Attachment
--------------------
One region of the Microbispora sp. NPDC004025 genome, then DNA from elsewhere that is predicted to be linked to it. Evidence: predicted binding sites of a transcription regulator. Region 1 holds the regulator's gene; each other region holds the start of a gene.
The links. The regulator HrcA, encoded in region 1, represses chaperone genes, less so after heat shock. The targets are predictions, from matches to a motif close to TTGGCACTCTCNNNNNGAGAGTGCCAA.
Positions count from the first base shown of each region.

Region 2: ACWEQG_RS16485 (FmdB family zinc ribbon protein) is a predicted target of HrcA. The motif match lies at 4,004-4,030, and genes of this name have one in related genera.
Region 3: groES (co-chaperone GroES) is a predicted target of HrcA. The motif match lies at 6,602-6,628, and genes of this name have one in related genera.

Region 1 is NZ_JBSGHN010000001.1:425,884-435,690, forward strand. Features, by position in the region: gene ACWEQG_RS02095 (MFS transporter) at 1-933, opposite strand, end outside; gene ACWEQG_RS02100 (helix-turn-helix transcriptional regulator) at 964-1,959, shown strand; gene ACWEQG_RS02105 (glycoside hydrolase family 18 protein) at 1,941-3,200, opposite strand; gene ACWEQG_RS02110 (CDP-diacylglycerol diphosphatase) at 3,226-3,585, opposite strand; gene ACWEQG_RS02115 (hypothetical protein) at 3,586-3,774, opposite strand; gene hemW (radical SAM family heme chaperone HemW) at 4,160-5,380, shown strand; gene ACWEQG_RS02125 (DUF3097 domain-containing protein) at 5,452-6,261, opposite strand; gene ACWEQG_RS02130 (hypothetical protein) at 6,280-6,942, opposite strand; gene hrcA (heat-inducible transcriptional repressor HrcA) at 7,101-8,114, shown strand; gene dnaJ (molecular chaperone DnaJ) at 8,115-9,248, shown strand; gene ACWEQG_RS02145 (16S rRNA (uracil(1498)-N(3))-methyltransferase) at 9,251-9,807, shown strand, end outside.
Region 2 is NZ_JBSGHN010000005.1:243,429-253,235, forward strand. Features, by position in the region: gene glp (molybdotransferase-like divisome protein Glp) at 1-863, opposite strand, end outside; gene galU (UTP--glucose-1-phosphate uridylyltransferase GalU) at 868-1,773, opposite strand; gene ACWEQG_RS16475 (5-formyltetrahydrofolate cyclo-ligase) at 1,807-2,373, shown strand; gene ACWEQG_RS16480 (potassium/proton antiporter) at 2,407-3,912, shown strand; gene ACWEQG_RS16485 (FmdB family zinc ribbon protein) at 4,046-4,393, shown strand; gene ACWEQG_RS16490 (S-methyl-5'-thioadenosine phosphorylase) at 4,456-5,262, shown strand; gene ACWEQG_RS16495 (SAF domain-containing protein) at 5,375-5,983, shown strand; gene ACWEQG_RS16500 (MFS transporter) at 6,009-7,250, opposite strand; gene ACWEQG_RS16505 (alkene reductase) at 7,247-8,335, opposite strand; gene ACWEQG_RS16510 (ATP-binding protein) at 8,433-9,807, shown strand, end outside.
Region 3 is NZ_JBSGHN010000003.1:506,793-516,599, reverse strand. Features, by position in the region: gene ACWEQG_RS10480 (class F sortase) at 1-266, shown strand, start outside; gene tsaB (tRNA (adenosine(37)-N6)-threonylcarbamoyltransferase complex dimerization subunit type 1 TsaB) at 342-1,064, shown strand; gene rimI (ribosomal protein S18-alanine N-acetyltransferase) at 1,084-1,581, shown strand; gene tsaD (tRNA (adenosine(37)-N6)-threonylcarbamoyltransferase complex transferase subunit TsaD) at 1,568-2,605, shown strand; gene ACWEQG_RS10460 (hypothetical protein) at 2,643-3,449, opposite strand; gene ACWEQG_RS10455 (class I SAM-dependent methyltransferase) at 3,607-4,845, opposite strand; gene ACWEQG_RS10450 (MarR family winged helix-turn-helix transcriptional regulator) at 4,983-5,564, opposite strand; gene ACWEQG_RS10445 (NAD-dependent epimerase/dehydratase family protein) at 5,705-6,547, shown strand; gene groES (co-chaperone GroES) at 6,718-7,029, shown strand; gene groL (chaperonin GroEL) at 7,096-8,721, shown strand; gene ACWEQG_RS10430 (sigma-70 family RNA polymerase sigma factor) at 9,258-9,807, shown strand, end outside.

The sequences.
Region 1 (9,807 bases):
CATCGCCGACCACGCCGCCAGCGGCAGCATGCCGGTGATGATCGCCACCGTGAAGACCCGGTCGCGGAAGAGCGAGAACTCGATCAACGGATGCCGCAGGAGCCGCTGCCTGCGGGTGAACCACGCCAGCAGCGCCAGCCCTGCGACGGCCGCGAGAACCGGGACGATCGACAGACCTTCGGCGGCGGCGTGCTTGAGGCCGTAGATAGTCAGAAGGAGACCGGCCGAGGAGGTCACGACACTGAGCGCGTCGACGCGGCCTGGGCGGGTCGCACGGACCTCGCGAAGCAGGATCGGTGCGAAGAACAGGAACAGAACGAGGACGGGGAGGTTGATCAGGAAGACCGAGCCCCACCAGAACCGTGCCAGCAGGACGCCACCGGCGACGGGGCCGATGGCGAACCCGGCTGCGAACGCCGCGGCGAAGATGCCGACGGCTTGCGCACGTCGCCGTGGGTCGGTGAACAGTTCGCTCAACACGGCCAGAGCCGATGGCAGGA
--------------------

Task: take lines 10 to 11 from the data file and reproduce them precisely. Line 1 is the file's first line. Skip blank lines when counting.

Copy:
Region 1 (9,807 bases):
CATCGCCGACCACGCCGCCAGCGGCAGCATGCCGGTGATGATCGCCACCGTGAAGACCCGGTCGCGGAAGAGCGAGAACTCGATCAACGGATGCCGCAGGAGCCGCTGCCTGCGGGTGAACCACGCCAGCAGCGCCAGCCCTGCGACGGCCGCGAGAACCGGGACGATCGACAGACCTTCGGCGGCGGCGTGCTTGAGGCCGTAGATAGTCAGAAGGAGACCGGCCGAGGAGGTCACGACACTGAGCGCGTCGACGCGGCCTGGGCGGGTCGCACGGACCTCGCGAAGCAGGATCGGTGCGAAGAACAGGAACAGAACGAGGACGGGGAGGTTGATCAGGAAGACCGAGCCCCACCAGAACCGTGCCAGCAGGACGCCACCGGCGACGGGGCCGATGGCGAACCCGGCTGCGAACGCCGCGGCGAAGATGCCGACGGCTTGCGCACGTCGCCGTGGGTCGGTGAACAGTTCGCTCAACACGGCCAGAGCCGATGGCAGGA